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Ukraine shoots down Iran-made drone used by Russia

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Kyiv, Sep 14: The Ukrainian military has likely shot down an Iran-made drone used by Russia, the UK confirmed on Wednesday.

The Ukrainian side encountered the triangle, or delta-shaped drone known as the Shahed-136 near Kupiansk, a city in Kharkiv.

Ukraine shoots down Iran-made drone used by Russia

The military's Strategic Communications Directorate published images of the wreckage of the drone, that is believed to have a range of around 2,500 kilometers (1,550 miles) on Tuesday.

This information was corroborated by the latest UK military intelligence report that said that "Russia has highly likely deployed Iranian uncrewed aerial vehicles (UAV) in Ukraine for the first time" in the six-month war.

The intelligence report warned that this was a sign that "Russia is almost certainly increasingly sourcing weaponry from other heavily sanctioned states like Iran and North Korea" as it runs through its own dwindling stockpile.

Pope Francis urges end to Ukraine war during Kazakhstan tripPope Francis urges end to Ukraine war during Kazakhstan trip

In July, the US had cautioned that Iran was coming to Moscow's aid in Ukraine with hundreds of bomb-carrying drones.

Western sanctions have drawn both Russia and Iran closer. This comes even as Iran's nuclear deal with world powers hangs by a thread.

Here's a roundup of some of the other key developments regarding Russia's invasion of Ukraine on September 14.

Ukraine rushes to secure liberated regions

President Volodymyr Zelenskyy said in a Tuesday evening address that around 8,000 square km (3,100 square miles) have been liberated by Ukrainian forces so far this month and Ukraine is working to secure those regions. All of the reclaimed territory is in the Kharkiv region.

Zelenskyy said that in half the territory "stabilization measures" had been completed, and were ongoing in other areas.

Ever since the Kremlin withdrew from its main bastion in the northeast on Saturday, Ukrainian troops have made significant progress.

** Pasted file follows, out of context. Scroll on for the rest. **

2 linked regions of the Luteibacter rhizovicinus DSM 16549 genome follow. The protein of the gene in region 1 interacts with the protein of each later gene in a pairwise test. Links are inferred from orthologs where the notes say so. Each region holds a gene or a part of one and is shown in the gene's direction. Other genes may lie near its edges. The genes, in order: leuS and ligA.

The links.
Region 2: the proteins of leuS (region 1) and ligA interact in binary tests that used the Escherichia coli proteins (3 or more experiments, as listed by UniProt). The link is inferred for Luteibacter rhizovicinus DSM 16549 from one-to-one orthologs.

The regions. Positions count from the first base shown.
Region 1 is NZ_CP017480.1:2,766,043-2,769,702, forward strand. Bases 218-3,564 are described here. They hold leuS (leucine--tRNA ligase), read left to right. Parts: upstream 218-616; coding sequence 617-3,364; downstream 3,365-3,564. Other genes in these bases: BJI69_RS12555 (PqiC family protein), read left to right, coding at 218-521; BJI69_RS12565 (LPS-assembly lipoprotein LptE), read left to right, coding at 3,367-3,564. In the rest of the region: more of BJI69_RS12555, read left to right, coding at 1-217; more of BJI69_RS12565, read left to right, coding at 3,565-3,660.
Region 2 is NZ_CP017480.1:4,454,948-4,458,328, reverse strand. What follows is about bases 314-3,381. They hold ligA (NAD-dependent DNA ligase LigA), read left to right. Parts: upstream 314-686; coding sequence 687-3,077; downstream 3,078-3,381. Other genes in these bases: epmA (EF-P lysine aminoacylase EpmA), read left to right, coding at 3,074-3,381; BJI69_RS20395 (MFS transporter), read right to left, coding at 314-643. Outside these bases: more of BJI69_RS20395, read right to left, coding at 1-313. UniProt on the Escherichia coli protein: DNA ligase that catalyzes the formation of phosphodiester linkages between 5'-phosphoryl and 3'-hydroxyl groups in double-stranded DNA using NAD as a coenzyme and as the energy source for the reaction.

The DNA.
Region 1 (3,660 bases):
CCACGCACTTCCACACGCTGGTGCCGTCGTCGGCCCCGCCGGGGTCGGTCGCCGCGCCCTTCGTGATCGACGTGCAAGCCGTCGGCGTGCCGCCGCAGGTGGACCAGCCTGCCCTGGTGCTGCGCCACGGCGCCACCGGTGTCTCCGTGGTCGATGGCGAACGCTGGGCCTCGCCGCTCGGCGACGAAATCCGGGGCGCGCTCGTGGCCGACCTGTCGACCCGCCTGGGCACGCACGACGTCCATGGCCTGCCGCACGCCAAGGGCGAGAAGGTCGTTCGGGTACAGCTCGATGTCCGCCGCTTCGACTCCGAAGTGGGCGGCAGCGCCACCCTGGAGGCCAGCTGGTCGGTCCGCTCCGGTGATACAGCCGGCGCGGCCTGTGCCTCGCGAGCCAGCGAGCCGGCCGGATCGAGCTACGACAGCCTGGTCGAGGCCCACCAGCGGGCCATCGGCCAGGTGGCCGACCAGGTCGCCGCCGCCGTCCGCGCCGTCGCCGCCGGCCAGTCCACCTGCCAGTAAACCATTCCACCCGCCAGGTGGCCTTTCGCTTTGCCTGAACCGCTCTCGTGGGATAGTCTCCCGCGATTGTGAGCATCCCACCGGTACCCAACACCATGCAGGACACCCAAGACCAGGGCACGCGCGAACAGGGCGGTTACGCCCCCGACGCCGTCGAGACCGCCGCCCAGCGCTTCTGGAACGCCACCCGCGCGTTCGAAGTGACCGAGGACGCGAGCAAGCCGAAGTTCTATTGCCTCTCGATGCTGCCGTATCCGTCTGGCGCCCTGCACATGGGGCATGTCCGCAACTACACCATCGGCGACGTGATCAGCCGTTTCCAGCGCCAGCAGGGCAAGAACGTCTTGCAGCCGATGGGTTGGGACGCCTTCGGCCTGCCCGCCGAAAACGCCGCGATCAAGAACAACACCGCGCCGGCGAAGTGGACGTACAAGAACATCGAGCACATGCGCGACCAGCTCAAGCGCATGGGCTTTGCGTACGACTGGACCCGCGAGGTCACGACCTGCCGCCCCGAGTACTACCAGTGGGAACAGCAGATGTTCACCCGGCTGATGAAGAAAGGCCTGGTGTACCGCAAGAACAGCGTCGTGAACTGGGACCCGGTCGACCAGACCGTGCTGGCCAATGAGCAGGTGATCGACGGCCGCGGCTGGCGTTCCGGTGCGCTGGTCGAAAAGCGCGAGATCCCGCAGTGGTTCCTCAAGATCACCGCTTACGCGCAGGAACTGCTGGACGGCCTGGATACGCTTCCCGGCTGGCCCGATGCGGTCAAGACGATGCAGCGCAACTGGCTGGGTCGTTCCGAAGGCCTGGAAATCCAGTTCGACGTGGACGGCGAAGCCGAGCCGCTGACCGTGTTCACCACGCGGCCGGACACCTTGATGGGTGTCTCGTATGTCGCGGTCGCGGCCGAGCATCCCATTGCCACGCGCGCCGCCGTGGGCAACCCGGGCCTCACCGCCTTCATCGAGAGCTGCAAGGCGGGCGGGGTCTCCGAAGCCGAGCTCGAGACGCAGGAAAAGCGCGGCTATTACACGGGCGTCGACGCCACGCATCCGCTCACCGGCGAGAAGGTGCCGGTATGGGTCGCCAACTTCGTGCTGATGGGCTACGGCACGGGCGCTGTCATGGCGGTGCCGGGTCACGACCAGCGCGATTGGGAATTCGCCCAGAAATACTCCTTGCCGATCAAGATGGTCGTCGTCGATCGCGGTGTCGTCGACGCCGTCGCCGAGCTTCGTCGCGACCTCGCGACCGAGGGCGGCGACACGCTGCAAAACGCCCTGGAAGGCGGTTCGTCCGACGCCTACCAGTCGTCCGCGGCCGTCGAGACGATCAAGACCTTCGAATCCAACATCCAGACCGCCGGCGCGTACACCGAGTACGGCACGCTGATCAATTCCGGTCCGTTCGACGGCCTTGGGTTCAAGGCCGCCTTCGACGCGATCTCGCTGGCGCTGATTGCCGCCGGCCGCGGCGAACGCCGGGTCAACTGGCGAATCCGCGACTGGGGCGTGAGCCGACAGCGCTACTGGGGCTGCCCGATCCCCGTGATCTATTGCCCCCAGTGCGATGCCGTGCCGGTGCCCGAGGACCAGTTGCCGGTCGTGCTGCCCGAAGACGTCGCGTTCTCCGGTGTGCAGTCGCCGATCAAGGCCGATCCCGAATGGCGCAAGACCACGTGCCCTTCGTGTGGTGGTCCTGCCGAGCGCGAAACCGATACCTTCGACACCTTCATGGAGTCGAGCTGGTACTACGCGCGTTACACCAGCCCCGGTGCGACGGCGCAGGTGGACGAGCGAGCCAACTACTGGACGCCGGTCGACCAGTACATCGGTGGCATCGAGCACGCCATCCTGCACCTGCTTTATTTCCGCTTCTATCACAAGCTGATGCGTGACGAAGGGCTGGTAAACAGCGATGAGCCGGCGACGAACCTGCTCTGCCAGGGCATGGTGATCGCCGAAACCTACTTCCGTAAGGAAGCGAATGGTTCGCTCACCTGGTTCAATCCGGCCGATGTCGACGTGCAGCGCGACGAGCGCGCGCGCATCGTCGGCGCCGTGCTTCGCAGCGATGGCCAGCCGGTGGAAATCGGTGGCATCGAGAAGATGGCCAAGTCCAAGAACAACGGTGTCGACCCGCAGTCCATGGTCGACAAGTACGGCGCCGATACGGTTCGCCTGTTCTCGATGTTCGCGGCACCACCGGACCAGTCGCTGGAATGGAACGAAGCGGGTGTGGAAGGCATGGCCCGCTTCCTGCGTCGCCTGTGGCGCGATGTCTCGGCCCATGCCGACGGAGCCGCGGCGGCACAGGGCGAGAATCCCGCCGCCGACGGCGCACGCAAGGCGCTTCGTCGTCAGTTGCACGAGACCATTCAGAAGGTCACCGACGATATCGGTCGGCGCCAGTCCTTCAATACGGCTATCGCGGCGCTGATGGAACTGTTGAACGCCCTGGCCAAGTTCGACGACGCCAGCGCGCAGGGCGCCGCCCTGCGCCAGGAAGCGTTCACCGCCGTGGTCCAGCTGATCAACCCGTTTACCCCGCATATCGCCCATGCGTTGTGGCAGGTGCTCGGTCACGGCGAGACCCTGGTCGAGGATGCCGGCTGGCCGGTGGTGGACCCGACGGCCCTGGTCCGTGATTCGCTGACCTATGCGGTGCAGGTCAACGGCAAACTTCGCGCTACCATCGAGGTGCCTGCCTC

Their unprecedented counteroffensive has resulted in the recapture of dozens of towns.

The residents of these areas welcomed their forces with open arms.

"I was walking away ...when I saw an armored personnel carrier coming onto the square with a Ukrainian flag: my heart just tightened up and I began to sob," said Mariya Tymofiyeva, a 43-year-old resident of Balakliia, a crucial military supply hub.

Ukrainian forces are battling Russian military in the south and east as Kyiv goes on the offensive.

Meanwhile, US President Joe Biden said it was hard to tell if the Ukrainian counteroffensive gains are a turning point in fighting back the Russian invasion.

Ukraine pushes Russia into retreat in counteroffensive as war marks 200 daysUkraine pushes Russia into retreat in counteroffensive as war marks 200 days

"It's clear the Ukrainians have made significant progress. But I think it's going to be a long haul," he said.

Ukraine drafts post-war security guarantees

The Ukraine government on Tuesday highlighted the security guarantees it needs to ensure the sovereignty of the country post its war with Russia.

The plan was laid out by the administration in the presence of former NATO secretary general Anders Fogh Rasmussen in Kyiv.

It outlined the equipment and training required by Ukrainian military from its Western allies. The plan called for multiple European countries — as well as the US, Canada, Australia and Turkey — guarantee Ukraine's security. At the same time Ukraine said it would continue its efforts to join NATO.

Meanwhile, former Russian president Dmitry Medvedev warned that Ukraine's proposal, especially to join the NATO, would result in a "third world war."

Pope decries use of religion to justify war

Pope Francis on Wednesday said that religion must never be used to justify the "evils" of war, adding that God must never "be held hostage to the human thirst for power."

He was speaking at an interfaith conference in Kazakhstan, which included the Russian Orthodox hierarchy and other faith leaders.

Without mentioning Russia or Ukraine in his remarks the Pope called upon those present to unite in condemning war.

Among the attendees was Metropolitan Anthony, in charge of foreign relations for the Russian Orthodox Church, a firm backer of the Russia's invasion of Ukraine. The church leaders have called the war a "metaphysical" battle with the West.

Calling for peace the Pope said, "If the creator, to whom we have devoted our lives, is the author of human life, how can we who call ourselves believers consent to the destruction of that life?"

Source: DW

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